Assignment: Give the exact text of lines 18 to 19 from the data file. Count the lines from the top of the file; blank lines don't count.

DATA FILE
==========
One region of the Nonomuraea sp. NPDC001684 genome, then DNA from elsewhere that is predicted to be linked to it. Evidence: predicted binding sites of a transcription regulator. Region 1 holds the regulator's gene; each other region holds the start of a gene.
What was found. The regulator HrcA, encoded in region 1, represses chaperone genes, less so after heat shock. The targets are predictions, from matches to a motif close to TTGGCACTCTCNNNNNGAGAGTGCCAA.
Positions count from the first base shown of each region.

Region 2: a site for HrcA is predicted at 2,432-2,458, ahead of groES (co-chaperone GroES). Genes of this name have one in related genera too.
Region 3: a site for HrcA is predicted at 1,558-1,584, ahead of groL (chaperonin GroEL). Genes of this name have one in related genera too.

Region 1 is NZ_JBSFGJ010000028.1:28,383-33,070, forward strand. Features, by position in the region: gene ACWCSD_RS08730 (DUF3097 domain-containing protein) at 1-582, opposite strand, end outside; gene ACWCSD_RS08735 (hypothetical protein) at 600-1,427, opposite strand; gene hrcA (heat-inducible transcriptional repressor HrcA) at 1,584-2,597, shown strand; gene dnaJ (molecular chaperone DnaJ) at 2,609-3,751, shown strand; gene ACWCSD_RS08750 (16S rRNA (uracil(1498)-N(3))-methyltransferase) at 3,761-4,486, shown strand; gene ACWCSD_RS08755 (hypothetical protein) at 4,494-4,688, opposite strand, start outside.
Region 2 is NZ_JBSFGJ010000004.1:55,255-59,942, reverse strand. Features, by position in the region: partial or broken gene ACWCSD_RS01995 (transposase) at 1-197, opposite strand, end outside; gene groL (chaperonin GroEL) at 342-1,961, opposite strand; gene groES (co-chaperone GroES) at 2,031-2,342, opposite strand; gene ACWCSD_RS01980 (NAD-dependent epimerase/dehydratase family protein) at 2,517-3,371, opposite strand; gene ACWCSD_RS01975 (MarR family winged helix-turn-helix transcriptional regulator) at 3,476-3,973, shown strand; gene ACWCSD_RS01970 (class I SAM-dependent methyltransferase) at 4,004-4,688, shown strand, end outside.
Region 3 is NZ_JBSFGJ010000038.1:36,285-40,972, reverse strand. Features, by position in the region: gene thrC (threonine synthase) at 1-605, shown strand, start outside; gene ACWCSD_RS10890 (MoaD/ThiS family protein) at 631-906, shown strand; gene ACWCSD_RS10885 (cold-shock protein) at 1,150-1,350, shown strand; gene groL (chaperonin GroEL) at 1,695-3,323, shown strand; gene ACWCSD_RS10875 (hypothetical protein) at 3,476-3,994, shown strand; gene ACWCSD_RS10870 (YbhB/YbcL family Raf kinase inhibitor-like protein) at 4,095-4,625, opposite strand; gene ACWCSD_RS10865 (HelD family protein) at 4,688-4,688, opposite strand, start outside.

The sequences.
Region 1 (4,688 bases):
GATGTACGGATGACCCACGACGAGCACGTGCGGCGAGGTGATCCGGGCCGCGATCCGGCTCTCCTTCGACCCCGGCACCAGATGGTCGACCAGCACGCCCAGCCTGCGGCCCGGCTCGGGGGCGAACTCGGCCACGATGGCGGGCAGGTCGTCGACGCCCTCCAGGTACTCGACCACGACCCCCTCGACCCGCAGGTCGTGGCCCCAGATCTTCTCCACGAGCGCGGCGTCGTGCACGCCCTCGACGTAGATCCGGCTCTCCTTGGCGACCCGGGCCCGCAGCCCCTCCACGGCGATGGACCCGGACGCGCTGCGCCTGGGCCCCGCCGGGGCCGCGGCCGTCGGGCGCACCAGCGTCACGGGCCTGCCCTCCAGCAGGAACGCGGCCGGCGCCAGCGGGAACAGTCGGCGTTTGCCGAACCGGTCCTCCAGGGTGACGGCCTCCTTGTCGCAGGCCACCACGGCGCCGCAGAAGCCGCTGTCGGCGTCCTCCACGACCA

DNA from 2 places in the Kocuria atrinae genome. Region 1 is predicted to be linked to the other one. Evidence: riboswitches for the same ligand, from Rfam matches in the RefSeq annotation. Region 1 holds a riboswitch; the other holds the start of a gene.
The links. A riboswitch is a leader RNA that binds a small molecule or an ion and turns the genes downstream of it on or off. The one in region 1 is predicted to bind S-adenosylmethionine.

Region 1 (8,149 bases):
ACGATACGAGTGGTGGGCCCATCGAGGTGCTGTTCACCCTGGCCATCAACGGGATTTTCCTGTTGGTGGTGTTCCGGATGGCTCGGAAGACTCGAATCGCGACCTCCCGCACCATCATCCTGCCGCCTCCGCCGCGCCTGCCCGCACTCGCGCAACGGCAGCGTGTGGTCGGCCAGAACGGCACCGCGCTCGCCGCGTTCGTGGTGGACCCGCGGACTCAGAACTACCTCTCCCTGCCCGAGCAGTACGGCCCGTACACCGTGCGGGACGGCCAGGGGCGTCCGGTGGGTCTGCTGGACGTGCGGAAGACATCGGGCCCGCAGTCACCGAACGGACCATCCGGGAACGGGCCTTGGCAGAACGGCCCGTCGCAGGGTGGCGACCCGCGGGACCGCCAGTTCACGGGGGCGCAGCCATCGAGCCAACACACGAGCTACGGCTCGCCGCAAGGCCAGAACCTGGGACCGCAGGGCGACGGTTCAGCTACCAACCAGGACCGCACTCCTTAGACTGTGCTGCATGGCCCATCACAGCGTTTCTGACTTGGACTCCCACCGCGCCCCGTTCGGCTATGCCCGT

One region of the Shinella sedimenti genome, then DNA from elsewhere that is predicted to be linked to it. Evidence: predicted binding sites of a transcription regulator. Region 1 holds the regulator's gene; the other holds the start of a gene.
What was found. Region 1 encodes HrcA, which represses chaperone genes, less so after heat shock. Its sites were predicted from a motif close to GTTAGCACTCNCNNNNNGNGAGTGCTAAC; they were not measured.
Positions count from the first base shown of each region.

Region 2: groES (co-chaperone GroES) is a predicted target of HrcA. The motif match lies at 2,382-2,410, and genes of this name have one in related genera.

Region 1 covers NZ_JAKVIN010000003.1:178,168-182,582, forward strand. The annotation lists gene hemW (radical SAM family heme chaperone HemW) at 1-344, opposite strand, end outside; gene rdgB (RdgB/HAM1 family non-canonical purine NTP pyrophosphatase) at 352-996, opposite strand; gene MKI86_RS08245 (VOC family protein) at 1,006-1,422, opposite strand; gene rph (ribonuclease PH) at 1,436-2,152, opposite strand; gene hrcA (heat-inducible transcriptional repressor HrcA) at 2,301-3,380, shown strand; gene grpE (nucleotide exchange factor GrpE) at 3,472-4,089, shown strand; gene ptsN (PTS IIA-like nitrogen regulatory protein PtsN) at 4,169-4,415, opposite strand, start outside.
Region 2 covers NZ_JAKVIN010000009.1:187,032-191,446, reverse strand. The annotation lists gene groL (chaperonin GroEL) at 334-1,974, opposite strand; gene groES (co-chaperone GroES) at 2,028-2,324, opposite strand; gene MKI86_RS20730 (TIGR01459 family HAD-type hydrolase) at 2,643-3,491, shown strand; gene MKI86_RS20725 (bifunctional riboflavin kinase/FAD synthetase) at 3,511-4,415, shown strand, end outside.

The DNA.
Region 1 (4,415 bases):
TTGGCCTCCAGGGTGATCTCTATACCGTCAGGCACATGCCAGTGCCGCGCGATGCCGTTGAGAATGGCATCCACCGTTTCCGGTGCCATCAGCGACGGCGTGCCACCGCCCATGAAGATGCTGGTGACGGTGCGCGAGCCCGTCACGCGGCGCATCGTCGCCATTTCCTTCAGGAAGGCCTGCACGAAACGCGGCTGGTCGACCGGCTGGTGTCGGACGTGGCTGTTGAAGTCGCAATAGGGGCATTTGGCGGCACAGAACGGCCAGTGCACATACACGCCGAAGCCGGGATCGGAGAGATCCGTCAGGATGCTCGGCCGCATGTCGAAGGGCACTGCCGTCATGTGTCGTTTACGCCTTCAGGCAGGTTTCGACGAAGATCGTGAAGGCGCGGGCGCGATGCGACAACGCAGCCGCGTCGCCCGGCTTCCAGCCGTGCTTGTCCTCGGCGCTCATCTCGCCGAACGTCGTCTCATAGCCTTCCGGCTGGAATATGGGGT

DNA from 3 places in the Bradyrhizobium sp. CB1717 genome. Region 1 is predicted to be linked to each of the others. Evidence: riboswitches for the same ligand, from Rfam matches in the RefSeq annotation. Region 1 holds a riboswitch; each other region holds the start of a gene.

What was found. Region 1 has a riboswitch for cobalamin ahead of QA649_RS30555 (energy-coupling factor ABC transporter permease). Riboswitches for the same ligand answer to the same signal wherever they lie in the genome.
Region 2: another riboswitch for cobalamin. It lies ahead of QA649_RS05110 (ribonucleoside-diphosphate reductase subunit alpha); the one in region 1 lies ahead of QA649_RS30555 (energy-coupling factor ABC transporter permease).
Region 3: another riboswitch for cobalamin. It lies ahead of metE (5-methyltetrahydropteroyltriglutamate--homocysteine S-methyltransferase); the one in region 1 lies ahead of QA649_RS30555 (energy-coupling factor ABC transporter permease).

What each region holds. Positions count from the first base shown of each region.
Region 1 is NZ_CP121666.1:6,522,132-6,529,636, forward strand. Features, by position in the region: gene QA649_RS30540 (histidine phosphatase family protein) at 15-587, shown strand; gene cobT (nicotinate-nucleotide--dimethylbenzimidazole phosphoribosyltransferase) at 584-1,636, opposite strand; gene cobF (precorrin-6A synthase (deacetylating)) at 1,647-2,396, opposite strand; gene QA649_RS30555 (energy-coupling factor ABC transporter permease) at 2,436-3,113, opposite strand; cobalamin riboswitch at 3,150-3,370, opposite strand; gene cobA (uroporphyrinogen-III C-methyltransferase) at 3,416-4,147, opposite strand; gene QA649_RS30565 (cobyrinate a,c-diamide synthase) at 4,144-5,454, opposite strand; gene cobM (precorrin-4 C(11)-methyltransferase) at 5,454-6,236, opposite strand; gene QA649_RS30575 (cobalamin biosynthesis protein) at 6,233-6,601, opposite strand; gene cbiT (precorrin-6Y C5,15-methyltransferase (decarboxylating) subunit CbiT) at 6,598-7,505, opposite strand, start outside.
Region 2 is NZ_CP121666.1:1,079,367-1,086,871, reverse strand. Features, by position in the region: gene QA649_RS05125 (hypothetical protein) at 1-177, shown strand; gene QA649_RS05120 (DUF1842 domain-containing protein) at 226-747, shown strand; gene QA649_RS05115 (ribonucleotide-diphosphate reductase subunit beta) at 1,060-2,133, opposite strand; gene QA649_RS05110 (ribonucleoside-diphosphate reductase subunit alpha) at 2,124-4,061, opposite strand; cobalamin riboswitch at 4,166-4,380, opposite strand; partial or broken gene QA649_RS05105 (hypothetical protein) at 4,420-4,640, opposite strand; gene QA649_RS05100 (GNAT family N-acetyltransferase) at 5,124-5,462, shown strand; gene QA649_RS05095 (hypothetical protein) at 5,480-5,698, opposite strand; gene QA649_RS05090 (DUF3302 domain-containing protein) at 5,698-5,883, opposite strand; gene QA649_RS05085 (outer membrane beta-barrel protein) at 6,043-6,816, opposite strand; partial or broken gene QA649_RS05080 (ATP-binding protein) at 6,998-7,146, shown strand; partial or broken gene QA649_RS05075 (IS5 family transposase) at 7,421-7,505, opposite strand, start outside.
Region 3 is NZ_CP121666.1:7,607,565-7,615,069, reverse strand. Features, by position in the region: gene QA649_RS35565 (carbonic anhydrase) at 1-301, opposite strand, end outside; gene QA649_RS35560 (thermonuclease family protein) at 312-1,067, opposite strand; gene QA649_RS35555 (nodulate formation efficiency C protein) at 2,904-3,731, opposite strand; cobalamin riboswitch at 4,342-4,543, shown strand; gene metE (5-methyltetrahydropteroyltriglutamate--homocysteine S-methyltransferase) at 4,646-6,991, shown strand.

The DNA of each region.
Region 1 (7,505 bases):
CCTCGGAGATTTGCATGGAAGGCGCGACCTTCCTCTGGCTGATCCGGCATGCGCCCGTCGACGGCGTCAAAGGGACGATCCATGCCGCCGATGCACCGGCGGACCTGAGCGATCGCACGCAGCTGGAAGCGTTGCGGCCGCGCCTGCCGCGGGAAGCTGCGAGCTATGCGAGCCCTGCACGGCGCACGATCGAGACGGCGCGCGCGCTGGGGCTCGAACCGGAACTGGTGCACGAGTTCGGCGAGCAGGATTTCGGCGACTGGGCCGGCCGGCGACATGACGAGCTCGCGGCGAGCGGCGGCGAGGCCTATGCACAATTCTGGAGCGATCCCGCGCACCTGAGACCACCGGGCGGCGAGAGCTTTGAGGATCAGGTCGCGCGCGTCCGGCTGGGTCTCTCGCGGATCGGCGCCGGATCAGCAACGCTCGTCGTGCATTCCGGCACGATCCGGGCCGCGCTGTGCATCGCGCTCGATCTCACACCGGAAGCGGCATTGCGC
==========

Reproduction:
Positions count from the first base shown of each region.

Region 2: groES (co-chaperone GroES) is a predicted target of HrcA. The motif match lies at 2,382-2,410, and genes of this name have one in related genera.